And you know what? That’s a gigantic shame. Outside of their main narratives, Detroit, Hengsha and Prague are all excellent hubs with interesting stories and distinctive visual appeal. Michael McCann’s incredible soundtrack is frequently absorbing, using elements of ambient and electro music to reflect Jensen’s state depending on whether he’s mooching, hiding or shooting the crap out of stuff, and has the ability to place you into the world instantly. It’s evocative and powerful, and listening to it as I write this up, I can mentally place myself into Jensen’s shoes, sneaking around vents in banks, helping out wayward folk or relaxing in his dimly-lit digs.

Don’t get me wrong; recent news that Mankind Divided’s sales have underwhelmed to the point that the series is now indefinitely on hold is a blow, because this series has plenty to offer, and I hold out hope that it will eventually have a tale to tell that matches up to everything else that it’s got going on. But for now, it sits as a series characterised by potential that doesn’t quite pay off.





Resident Evil 7 scares well, but it pulls a few big punches in the process

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There’s a moment early on in Resident Evil 7 where protagonist Ethan Winters (he of tremendous pain threshold and general blank slate) runs into his long-assumed missing wife, Mia. Said wife hasn’t been heard from for three years, but Ethan tracks her down in a dilapidated plantation and the pair quickly try and escape. Problem is that she has no memory of what’s been going on in that time, and eventually gets possessed by a terrible rage that forces her to, amongst other things, stab her husband through the hand with a knife (and then a screwdriver shortly afterwards), cut that same hand off with a chainsaw and then slowly stalk him with that same item around an attic floor, all the while snarling, shouting and absorbing mortal blows like they were going out of fashion. During this ordeal, Ethan is encouraged to pick up his missing body part and walks up a flight of stairs, gently panting as he clutches his squirting left stump. It’s visceral, it’s bloody and it’s a pleasingly bold move for Capcom to take with their flagship franchise.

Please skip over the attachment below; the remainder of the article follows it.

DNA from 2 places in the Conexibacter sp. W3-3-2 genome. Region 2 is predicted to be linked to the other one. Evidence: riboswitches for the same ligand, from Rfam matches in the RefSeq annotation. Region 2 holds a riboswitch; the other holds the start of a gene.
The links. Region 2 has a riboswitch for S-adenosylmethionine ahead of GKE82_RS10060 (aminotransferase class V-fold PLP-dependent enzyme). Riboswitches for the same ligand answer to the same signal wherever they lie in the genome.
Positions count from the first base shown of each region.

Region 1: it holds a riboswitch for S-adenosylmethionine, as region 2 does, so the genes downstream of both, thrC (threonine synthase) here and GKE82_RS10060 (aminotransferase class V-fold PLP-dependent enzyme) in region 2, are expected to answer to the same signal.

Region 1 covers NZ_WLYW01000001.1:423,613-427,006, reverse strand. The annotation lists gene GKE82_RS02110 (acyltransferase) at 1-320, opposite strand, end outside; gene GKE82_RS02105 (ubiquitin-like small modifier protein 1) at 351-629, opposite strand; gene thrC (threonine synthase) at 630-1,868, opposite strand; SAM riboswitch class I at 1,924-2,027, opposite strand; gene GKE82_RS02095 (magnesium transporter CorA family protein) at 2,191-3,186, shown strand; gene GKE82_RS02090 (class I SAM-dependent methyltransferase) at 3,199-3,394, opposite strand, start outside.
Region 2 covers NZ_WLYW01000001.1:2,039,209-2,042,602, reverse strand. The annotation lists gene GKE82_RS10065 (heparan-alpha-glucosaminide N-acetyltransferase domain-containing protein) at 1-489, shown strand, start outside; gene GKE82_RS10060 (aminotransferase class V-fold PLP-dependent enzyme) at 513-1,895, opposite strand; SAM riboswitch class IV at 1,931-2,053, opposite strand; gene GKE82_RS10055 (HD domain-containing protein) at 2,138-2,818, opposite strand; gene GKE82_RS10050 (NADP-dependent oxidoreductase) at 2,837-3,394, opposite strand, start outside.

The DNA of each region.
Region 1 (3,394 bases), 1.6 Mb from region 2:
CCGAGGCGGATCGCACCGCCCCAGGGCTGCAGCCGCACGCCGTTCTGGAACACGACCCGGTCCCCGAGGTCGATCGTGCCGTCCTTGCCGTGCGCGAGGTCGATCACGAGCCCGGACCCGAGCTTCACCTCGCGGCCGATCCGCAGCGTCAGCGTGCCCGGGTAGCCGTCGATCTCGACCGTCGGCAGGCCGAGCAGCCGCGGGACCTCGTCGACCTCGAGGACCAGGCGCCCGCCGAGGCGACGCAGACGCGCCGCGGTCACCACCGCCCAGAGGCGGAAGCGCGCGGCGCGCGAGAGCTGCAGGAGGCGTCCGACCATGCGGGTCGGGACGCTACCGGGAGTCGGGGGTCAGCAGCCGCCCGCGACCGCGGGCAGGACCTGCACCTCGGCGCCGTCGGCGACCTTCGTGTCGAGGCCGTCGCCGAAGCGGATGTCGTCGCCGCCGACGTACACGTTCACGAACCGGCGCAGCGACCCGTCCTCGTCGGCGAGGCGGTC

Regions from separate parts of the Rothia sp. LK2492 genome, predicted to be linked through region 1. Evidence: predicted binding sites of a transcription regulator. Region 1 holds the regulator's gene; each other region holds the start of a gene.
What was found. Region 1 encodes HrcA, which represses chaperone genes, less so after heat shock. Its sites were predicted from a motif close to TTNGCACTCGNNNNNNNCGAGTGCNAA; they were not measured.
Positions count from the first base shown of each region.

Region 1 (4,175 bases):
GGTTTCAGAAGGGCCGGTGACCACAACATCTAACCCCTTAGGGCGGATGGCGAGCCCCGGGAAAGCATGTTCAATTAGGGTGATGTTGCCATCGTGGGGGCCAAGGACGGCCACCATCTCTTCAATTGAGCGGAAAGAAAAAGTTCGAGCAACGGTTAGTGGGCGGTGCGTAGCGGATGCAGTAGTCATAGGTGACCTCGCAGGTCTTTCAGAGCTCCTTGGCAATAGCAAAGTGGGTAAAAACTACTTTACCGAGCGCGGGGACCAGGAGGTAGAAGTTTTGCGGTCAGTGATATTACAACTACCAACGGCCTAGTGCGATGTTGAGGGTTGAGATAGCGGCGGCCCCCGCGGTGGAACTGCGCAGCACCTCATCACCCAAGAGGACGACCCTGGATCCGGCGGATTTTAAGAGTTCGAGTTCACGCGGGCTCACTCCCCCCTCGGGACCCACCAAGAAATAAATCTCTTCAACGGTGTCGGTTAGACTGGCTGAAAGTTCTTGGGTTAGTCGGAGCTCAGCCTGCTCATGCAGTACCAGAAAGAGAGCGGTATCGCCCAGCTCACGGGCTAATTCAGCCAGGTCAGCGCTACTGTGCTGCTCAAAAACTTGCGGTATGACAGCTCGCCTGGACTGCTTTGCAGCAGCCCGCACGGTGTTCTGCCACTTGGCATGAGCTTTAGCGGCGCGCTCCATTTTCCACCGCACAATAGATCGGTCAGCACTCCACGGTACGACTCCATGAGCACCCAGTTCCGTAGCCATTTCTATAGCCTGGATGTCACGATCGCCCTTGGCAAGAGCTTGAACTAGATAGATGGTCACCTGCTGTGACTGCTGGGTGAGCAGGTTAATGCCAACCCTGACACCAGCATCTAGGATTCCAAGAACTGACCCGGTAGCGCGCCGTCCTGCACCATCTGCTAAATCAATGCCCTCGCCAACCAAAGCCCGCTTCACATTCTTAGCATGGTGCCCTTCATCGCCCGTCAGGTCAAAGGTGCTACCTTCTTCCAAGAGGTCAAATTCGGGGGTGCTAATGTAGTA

But give it a few minutes, and you’re left wondering what the Japanese developer is playing at. It’s impossible to suggest that the weight of seeing Ethan lose his hand isn’t irretrievably lessened by watching it being stapled back on a few minutes later just before you settle down to dinner with the Bakers, and it highlights Resi 7’s greatest fault; it’s filled with a desire to take risks, and harks back to its past nicely, but it can’t help but pull a couple of its punches in the process.